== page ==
American cockroaches are one of the most common cockroaches in Ohio. American cockroaches can fly, and are often found in dark, damp places.

Habitat: American cockroaches are often found in dark, damp places.

Food: American cockroaches eat a variety of food, including garbage and other insects.

Danger: American cockroaches can spread disease, and their droppings can cause asthma.

Appearance: American cockroaches are large, reddish-brown, and have a yellow band on their head. They can grow up to three inches long.

Behavior: American cockroaches are nocturnal, and often fly when they are disturbed.

Reproduction: American cockroaches can lay up to 50 eggs at a time.

Eggs: American cockroach eggs are dark brown, and are about the size of a grain of rice.

Nymphs: American cockroach nymphs are small, wingless, and brown. They grow quickly, and can molt up to 13 times before they reach adulthood.

Adults: American cockroach adults are large, reddish-brown, and have a yellow band on their heads. They can grow up to three inches long.

Lifespan: American cockroaches can live for up to two years.

Predators: American cockroaches have a few predators, including birds, lizards, and rats.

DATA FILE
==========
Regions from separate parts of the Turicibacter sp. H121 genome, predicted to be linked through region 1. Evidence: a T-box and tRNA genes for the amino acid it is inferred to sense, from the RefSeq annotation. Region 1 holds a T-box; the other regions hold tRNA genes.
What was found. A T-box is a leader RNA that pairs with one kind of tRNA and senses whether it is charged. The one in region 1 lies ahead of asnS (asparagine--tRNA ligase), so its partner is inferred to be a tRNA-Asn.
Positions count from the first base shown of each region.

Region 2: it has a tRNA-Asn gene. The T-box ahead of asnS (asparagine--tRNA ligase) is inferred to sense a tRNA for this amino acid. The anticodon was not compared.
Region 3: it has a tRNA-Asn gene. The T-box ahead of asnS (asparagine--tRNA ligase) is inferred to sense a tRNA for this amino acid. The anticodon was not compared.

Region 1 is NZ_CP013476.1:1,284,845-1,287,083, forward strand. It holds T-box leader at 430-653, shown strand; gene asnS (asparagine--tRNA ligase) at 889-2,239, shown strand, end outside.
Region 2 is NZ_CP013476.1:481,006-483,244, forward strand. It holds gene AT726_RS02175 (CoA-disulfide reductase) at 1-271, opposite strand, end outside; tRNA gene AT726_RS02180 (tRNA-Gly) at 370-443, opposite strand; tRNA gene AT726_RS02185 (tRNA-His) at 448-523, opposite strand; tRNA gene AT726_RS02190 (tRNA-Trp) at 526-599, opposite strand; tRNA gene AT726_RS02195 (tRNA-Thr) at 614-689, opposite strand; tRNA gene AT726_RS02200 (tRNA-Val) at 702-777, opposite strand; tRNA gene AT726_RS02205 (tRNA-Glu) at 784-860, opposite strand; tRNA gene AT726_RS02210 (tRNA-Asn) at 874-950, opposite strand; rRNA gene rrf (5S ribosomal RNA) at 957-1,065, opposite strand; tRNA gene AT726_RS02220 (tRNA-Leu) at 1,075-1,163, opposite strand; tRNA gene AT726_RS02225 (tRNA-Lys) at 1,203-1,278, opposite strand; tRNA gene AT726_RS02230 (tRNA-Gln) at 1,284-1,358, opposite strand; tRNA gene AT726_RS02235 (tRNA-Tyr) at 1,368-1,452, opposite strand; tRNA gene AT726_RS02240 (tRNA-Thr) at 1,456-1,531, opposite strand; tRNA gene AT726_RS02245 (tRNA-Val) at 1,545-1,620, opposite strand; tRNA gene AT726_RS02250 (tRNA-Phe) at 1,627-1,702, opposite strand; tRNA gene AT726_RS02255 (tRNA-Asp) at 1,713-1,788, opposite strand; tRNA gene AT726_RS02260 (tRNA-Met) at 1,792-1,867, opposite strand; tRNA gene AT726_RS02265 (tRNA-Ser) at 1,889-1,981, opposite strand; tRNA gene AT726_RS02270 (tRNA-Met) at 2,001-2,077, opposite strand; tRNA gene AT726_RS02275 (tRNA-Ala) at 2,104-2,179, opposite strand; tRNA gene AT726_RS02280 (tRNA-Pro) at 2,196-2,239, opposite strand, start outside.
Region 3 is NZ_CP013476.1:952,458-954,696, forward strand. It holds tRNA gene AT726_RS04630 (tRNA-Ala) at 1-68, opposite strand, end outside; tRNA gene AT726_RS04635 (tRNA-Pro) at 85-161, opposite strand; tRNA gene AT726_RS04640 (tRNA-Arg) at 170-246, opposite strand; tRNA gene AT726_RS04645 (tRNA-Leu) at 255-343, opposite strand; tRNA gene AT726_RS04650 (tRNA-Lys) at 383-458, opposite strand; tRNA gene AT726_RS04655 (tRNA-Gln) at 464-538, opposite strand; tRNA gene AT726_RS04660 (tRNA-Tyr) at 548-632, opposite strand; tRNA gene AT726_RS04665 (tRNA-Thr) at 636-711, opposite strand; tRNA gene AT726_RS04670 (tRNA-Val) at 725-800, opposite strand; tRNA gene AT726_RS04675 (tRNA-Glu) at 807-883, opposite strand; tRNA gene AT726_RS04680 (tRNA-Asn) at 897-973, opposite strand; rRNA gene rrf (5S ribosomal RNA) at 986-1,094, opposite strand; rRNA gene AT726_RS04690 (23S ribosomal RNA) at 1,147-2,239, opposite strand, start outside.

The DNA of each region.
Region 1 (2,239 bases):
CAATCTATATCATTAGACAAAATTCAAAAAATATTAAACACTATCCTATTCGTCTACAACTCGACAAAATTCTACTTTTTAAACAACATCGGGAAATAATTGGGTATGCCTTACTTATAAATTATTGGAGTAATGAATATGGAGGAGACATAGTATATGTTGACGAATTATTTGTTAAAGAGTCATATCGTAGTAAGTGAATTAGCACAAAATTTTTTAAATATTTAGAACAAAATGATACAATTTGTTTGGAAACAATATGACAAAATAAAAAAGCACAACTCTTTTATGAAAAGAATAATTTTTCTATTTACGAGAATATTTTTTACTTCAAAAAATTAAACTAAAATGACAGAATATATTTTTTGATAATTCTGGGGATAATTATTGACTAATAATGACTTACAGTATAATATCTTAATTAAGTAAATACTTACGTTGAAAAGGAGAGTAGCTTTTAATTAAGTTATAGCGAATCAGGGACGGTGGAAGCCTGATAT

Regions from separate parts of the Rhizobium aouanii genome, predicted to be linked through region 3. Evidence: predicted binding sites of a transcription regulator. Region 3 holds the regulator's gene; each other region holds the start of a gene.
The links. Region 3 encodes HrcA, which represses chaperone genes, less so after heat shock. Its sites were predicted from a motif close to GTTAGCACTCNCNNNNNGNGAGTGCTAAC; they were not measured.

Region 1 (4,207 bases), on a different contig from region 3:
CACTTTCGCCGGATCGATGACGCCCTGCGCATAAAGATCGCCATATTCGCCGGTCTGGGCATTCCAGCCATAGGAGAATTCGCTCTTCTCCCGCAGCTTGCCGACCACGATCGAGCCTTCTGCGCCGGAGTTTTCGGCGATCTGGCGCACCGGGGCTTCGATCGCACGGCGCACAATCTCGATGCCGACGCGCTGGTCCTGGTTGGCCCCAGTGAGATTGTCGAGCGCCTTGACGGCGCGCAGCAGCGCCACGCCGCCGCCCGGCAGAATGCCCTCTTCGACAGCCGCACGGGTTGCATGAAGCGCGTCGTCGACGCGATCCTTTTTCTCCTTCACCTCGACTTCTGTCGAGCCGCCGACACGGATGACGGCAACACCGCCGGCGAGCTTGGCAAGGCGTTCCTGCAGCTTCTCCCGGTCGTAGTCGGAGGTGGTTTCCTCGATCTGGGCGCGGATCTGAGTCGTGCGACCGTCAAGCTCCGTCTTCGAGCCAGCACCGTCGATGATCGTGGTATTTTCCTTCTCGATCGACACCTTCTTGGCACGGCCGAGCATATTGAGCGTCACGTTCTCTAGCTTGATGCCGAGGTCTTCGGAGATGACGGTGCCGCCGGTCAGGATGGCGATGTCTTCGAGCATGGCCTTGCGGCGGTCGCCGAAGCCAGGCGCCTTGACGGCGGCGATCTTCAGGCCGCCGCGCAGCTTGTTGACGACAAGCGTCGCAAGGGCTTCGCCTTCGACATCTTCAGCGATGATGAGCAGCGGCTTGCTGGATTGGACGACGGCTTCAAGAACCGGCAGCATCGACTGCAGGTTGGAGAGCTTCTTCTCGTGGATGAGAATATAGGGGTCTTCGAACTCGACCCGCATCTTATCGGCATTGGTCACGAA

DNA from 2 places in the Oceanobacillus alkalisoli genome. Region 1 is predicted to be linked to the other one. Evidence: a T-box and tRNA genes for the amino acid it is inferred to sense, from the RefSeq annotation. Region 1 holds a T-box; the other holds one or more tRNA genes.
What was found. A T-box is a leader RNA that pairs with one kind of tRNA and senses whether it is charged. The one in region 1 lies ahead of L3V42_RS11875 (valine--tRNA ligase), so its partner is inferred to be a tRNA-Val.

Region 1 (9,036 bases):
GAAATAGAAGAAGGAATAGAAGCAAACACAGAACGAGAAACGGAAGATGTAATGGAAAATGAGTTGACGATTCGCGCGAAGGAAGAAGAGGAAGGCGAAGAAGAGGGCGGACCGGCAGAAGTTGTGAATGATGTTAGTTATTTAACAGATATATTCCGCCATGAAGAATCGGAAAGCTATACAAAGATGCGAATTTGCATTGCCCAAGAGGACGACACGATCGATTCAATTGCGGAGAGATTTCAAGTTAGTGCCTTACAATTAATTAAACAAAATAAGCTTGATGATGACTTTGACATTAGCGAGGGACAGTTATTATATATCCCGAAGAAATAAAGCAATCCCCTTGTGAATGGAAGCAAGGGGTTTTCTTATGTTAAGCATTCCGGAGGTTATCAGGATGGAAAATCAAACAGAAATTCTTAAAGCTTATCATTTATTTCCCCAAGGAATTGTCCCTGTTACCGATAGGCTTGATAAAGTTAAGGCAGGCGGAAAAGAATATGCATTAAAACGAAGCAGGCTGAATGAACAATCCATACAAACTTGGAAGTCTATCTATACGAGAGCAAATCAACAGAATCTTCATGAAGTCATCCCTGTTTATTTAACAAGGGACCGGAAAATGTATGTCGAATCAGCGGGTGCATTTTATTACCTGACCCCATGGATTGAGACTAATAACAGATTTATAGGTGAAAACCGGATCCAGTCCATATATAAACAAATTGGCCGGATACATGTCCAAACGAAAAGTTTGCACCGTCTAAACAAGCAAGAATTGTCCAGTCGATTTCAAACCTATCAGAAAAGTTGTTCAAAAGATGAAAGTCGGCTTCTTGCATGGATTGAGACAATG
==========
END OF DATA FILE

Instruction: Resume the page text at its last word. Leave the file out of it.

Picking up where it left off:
Fun Fact: American cockroaches are sometimes called “waterbugs” because they often live near water.

Control: American cockroaches can be controlled with baits, traps, and insecticides.

Prevention: American cockroaches can be prevented with good hygiene and sanitation.

2. German cockroach

German cockroaches are the most common type of cockroach in Ohio. They are also the most difficult to control. German cockroaches are small, dark brown, and have two stripes on their backs. German cockroaches are very prolific breeders and can produce up to six generations per year.

German cockroaches are not only a nuisance, but they can also pose a health risk. German cockroaches are known to spread disease-causing bacteria like salmonella and E. coli. They can also trigger asthma attacks in people who are allergic to them.

Habitat: German cockroaches can be found in all types of buildings, but are especially fond of warm, humid places like kitchens and bathrooms.

Food: German cockroaches are omnivorous and will eat just about anything.

Behavior: German cockroaches are nocturnal and are often seen running around at night. They are also very good at hiding, which makes them difficult to control.

Reproduction: German cockroaches reproduce rapidly, with each female producing up to six egg capsules in her lifetime. Each capsule contains 30-48 eggs.

Eggs: German cockroach eggs are small and brown, and are typically found in cracks and crevices.

Nymphs: Nymphs are small, dark-colored, and have two stripes on their backs. They are about the same size as an adult German cockroach when they hatch.

Adults: Adults are small, dark-colored, and have two stripes on their backs. They range in size from 12 to 16 mm (0.47 to 0.63 in).

Predators: German cockroaches are preyed upon by lizards, birds, and rodents.

Control: German cockroaches are difficult to control because they reproduce so quickly. The best way to control German cockroaches is to prevent them from getting into your home in the first place.